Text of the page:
Bulk cargo such as coal, iron ore, cement, crude and petroleum products form a major part of India’s EXIM trade commodities. The composition of cargo handled by Indian ports is approximately 37.4 % liquid cargo, 22% coal, 21% containers, 7% iron ore, 2.5% fertilisers and 10% other minor bulk products. As of April 2020, bulk cargo takes the largest share in the cargo handled at Indian ports, contributing ~70 % of the total volume.
Inland Water Transport (IWT) is a fuel efficient, environment friendly and cost-effective mode of transport having potential to supplement the overburdened rail and congested roads. Most of the bulk cargo within India is transported via rail and road as opposed to coastal or inland shipping. For instance, more than 61% of the total thermal coal transported in India is via rail and more than 90% of the rail routes relevant to coal are running at over 100% utilization. India is expected to become the world’s largest coking coal importer by 2025 due to expansion in steel production in the country. This will create tremendous pressure on the already congested railways. Hence, there is a great opportunity to develop both coastal and inland shipping for transporting bulk cargo within the country.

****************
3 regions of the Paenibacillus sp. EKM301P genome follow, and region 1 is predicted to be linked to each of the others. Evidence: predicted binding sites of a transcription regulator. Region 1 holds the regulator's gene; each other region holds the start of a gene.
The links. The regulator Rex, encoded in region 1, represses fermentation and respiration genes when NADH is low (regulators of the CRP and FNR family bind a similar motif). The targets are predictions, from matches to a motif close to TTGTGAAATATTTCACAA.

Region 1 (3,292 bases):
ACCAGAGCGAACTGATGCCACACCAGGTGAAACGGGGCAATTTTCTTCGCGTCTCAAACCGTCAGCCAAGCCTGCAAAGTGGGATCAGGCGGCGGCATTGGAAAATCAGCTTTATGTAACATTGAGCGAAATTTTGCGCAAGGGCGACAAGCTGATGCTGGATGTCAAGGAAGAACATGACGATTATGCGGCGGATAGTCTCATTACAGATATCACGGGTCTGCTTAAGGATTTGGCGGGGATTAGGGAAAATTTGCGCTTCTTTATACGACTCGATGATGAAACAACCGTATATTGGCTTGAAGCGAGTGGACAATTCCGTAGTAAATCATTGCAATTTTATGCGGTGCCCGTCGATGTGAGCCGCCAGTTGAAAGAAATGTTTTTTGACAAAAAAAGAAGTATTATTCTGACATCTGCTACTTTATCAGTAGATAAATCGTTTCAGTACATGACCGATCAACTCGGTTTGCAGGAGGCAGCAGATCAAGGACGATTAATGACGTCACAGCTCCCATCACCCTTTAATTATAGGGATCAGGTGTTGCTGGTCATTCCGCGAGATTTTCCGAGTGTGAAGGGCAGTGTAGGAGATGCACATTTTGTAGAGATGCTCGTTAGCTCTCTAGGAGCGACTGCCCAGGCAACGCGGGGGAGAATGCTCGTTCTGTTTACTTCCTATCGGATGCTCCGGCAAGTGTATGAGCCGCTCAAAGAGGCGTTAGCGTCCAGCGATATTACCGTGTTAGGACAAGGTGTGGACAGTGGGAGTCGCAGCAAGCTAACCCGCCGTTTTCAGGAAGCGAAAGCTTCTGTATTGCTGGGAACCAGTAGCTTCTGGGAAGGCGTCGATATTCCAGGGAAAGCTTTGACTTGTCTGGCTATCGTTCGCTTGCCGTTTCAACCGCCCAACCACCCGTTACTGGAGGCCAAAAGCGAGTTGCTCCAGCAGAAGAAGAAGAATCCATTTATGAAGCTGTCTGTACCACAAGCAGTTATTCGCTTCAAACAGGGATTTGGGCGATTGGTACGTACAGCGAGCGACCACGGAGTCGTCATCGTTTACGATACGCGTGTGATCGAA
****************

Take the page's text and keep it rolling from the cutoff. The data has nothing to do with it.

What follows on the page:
Apart from easing the pressure off the rail system, shifting to coastal shipping has significant gains in terms of cost reductions. The cost of transporting bulk cargo via coastal shipping is INR 0.2 per tonne km as compared to INR 1.2 to 1.4 per tonne km for rail. A modal-mix shift towards coastal shipping will lower operational costs. For instance, the movement between RINL Vizag (coastal Andhra Pradesh) and the auto cluster in Pune (Maharashtra) costs INR ~1,900 per tonne via rail, while the same movement via coastal shipping with rail or road for the last-mile could be INR ~1,400 per tonne, which would save costs between 25 to 30%.
Other than coal and iron ore, liquid cargo is the primary and most valuable bulk product that is moved through international shipping.
The source of the majority of liquid cargo in India is imports. This necessitates the availability of ports with infrastructure essential to handle liquid bulk cargo. Some of the major ports handling liquid bulk cargo are:
The Sagarmala project has undertaken several new initiatives for liquid bulk cargo infrastructure development. Some of these include:
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